On this day in history, Jan. 7, 1610, Galileo discovers the moons of Jupiter
With eight planets in our solar system, more than 200 moons surround those natural satellites.
Jupiter, one of the most recognizable planets, has 80 of those moons.
On this day in history, Jan. 7, 1610, Galileo discovered the moons of Jupiter — making it the first observation of this planet.
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Galileo Galilei was an Italian philosopher and astronomer born in 1564 in Pisa, Italy, according to Britannica.
After moving to Florence as a young child, Galileo attended school, then went to the University of Pisa to study medicine.
While there, he became interested in mathematics — ultimately dropping out of college without a degree to work on his own.
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Still, Galileo was always teaching himself new skills and facts, according to Britannica.
Galileo was best known for producing powerful telescopes — and used one of them to discover four moons surrounding Jupiter.
On Jan. 7, 1610, Galileo discovered four moons revolving around Jupiter — a discovery that would change his life forever.
These four moons are Jupiter’s largest satellites — lo, Europa, Ganymede and Callisto — also known as Galilean Moons, according to National Geographic.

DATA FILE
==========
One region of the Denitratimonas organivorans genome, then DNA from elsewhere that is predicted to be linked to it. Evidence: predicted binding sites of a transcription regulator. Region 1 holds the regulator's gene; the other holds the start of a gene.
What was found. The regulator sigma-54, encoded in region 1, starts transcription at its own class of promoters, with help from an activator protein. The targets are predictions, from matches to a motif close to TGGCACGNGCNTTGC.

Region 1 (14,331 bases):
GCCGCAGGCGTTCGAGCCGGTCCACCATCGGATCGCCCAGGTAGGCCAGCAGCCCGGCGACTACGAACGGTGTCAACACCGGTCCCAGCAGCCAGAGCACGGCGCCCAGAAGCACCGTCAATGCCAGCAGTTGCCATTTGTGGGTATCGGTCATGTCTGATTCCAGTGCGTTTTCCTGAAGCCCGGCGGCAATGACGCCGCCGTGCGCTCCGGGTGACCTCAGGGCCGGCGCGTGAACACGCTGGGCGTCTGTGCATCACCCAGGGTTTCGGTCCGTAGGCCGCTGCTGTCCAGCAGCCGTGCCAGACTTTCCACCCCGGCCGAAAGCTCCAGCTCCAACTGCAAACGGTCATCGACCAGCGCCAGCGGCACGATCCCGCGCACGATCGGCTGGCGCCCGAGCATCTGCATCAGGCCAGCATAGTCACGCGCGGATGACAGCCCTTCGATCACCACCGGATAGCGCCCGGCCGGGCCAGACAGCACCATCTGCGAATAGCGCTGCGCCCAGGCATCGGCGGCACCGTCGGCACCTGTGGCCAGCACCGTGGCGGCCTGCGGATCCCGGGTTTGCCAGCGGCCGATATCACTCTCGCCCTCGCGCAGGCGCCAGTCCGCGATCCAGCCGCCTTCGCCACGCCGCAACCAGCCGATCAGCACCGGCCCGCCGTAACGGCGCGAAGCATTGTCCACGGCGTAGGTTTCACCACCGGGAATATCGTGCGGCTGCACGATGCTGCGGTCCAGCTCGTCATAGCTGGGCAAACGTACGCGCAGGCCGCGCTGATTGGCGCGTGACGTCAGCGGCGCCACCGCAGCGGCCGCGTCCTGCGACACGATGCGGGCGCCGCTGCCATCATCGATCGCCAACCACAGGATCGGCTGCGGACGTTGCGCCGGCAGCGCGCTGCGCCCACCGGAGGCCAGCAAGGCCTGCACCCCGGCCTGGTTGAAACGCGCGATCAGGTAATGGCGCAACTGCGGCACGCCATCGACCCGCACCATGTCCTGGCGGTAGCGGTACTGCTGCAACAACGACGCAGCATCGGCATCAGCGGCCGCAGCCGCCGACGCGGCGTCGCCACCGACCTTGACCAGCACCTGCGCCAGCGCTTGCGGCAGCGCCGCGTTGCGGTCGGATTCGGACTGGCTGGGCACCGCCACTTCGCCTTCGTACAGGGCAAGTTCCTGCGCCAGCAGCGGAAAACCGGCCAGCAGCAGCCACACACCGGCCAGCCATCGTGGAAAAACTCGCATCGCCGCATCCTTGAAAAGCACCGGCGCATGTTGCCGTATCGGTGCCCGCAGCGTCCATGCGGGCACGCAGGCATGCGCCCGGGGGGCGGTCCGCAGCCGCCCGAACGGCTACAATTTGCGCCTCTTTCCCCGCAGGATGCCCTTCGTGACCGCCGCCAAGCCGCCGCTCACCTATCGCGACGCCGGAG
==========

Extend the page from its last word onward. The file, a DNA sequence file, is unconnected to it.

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This discovery helped him prove that the Earth did indeed revolve around the sun, a fact that was not accepted at the time.
Years later, Galileo faced charges for believing and advocating for the Copernican theory — the idea that the Earth revolves around the sun.
This theory was largely against the teachings of the Roman Catholic Church at the time.
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He ultimately pled guilty and was put on house arrest indefinitely by Pope Urban VIII, according to History.com.
He spent the rest of his life in a villa near Florence before his death on Jan. 8, 1642.
Jupiter is fifth in line from the sun and is by far the largest planet in the solar system, according to NASA.
As for the giant red spot on the planet?
It’s a huge storm that’s bigger than Earth — having grown for hundreds of years, according to NASA.
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